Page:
Cars will continue to be the preferred mode of transport for around half of journeys post-COVID, a survey of travel plans by the Campaign for Better Transport.
The sustainable transport charity is worried that a resurgence in car dependency will put both climate targets and a fair economic recovery at risk.
The survey, which was carried at last month, asked people what modes of transport they used before the pandemic for various activities and which they intend to use once all restrictions are lifted. It showed the UK adult population largely expecting to choose to travel as they did before the pandemic, with private cars remaining the dominant form of transport for around half of trips for shopping (50% vs. 49% before the pandemic), leisure (54% vs. 52%) and personal matters (53% vs. 52%).
The proportion of people who said they intend to use public transport once restrictions are lifted is very similar to the proportion that used it before the pandemic, but this is likely to be affected by the kinds of journeys people need to make in the future.
Campaign for Better Transport’s survey revealed that:
Paul Tuohy, chief executive of Campaign for Better Transport, said: “Cars are the main contributor to carbon emissions and lethal air pollution, so returning to a car-dominated transport network is simply not an option post-COVID. Our research highlights that unless the Government does more to promote public transport and encourage its use, we cannot hope to reduce harmful emissions or build back in a way that is fair and sustainable.
“Perhaps most worryingly, the research revealed that a fifth (20%) of UK adults say nothing would currently encourage them to increase their use of public transport, rising to 29% among those aged 55 and over. This shows that the Government still has a long way to go in getting its messaging right and reversing the damage done during the pandemic to the perceived safety of public transport.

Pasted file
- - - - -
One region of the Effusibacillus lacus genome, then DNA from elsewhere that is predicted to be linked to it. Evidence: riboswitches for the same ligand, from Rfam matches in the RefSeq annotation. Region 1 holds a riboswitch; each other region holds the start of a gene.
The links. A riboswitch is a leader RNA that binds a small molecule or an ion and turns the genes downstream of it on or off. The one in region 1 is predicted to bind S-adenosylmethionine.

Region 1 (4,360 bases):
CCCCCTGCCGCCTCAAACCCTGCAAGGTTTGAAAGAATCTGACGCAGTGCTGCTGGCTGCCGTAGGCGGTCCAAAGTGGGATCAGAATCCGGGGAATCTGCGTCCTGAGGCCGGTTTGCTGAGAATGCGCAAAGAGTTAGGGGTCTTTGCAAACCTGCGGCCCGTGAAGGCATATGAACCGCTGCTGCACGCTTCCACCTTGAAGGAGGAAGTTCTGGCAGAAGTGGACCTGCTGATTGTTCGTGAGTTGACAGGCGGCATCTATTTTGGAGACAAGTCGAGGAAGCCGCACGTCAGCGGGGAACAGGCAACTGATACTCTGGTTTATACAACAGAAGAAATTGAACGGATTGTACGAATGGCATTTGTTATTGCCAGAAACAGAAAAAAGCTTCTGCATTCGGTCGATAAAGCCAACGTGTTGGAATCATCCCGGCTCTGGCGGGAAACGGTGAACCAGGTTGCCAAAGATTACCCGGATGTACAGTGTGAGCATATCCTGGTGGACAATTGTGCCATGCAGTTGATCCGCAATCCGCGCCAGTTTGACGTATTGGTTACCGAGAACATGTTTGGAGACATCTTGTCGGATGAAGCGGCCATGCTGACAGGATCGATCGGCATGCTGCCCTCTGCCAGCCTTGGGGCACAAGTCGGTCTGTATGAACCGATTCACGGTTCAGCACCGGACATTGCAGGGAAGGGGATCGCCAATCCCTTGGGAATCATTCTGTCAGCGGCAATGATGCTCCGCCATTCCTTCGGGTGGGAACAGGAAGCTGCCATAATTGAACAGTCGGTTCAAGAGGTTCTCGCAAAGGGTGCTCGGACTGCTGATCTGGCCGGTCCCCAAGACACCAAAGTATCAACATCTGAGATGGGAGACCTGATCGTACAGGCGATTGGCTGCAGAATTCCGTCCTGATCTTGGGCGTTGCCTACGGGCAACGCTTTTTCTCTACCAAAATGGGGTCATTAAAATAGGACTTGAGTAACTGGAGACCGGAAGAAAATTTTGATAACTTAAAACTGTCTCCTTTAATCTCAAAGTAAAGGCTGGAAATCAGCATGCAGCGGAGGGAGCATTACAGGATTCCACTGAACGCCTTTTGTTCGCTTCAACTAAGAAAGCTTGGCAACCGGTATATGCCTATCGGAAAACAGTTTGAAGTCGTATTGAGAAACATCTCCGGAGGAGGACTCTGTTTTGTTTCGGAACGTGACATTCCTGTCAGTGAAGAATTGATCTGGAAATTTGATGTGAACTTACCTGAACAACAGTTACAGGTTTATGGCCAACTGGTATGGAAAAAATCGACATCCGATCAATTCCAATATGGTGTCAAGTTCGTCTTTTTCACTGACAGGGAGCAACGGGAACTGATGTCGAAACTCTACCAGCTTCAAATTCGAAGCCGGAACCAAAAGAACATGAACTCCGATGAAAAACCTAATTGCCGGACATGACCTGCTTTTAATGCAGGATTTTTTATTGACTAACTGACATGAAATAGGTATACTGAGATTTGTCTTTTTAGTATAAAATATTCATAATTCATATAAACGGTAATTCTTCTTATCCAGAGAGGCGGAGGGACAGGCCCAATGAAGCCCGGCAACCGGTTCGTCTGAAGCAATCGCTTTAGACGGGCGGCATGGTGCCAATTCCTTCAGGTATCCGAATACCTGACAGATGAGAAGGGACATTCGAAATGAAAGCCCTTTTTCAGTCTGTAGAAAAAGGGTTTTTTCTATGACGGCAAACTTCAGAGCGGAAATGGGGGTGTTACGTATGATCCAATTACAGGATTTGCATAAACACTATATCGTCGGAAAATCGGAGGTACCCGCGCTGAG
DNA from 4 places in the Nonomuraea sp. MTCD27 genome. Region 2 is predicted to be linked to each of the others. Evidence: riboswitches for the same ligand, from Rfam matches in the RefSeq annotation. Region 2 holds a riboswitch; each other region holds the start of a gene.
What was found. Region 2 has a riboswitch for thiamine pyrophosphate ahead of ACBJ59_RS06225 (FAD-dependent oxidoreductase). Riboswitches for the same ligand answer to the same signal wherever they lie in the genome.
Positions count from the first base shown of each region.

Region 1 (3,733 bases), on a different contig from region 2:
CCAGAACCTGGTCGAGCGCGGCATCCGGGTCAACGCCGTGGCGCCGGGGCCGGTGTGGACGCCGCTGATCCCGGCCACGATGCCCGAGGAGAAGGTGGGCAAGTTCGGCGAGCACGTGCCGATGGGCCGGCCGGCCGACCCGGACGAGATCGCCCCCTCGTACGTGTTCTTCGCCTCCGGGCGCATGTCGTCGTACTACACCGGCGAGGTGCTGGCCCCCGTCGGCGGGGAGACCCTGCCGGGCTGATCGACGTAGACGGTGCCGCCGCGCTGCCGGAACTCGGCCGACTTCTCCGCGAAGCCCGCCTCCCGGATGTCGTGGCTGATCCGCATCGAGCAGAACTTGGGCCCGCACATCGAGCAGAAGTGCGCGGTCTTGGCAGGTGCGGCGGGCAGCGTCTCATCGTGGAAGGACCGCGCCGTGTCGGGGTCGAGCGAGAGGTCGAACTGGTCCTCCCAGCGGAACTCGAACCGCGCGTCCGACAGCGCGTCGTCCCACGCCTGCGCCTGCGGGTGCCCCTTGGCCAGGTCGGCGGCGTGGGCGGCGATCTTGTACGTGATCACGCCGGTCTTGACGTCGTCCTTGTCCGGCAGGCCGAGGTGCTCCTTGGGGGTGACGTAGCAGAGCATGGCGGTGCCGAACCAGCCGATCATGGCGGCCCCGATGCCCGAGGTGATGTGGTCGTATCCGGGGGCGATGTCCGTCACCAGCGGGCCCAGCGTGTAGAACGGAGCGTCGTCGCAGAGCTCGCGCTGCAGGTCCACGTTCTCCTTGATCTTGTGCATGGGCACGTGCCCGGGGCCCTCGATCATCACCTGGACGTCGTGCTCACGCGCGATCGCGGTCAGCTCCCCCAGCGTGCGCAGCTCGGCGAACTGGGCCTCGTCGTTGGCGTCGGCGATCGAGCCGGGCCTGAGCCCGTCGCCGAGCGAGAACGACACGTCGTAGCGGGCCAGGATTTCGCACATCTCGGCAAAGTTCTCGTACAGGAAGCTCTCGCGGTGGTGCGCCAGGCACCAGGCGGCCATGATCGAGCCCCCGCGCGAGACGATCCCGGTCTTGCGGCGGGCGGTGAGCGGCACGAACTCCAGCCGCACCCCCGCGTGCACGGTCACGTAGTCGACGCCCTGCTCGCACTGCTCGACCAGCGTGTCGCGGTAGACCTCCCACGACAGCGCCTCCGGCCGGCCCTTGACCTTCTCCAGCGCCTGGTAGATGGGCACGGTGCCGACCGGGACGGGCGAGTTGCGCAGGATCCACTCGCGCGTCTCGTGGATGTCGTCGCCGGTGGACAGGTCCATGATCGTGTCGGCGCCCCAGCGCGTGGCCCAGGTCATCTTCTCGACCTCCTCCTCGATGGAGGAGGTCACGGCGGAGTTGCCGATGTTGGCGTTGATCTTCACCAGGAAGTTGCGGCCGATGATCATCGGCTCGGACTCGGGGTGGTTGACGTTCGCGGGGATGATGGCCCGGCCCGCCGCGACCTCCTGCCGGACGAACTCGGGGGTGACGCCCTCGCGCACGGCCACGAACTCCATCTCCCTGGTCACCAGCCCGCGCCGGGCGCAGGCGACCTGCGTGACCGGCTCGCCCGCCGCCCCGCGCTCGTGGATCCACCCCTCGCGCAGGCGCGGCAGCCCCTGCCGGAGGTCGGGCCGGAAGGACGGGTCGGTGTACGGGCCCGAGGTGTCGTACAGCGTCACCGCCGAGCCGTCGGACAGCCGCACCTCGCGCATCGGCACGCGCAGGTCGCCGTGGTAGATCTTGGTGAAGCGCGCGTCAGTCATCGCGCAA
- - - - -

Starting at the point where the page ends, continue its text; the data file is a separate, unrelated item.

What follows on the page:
The research asked people what would encourage them to increase their use of public transport in the future. Less crowding (30%) came top, followed by cheaper tickets (29%), better routes (29%), and more frequent (26%) and punctual (22%) services. Simpler payment options (e.g. the ability to ‘touch in and out’) would encourage 15% of respondents, with 12% saying better access to real time information would make them choose public transport more often.
The survey also asked people about their work plans post-COVID and revealed that whilst two-thirds (65%) of all those in employment were working entirely from their place of work before the pandemic, just half (53%) plan to do so after restrictions begin to ease.
Although the survey revealed a similar proportion of people currently intend to use the train or bus to travel to work post-pandemic, the lack of affordable ticketing options for part-time commuters could result in an increase in car use or a delay to the economic recovery. At present, there are no flexible season tickets for people commuting part time that must be addressed to encourage people to commute sustainably by rail where possible.
Tuohy said: “Currently, if you commute less than five days a week you can choose to buy a season ticket and lose money on the days you don’t use it or buy expensive day return tickets. Campaign for Better Transport has called for flexible season tickets for part-time commuters for many years.
“The Government must act to ensure people feel confident choosing public transport. Public transport, along with cycling and walking, should be the first choice for journeys, and the Government must start getting that message out there. As well as flying the flag for public transport, the Government could help immediately boost passenger numbers and reduce car use by introducing flexible rail tickets for the millions of part-time commuters returning to our towns and city centres over the coming months.”
Savanta ComRes interviewed 2,129 UK adults online between 5-7 March 2021.
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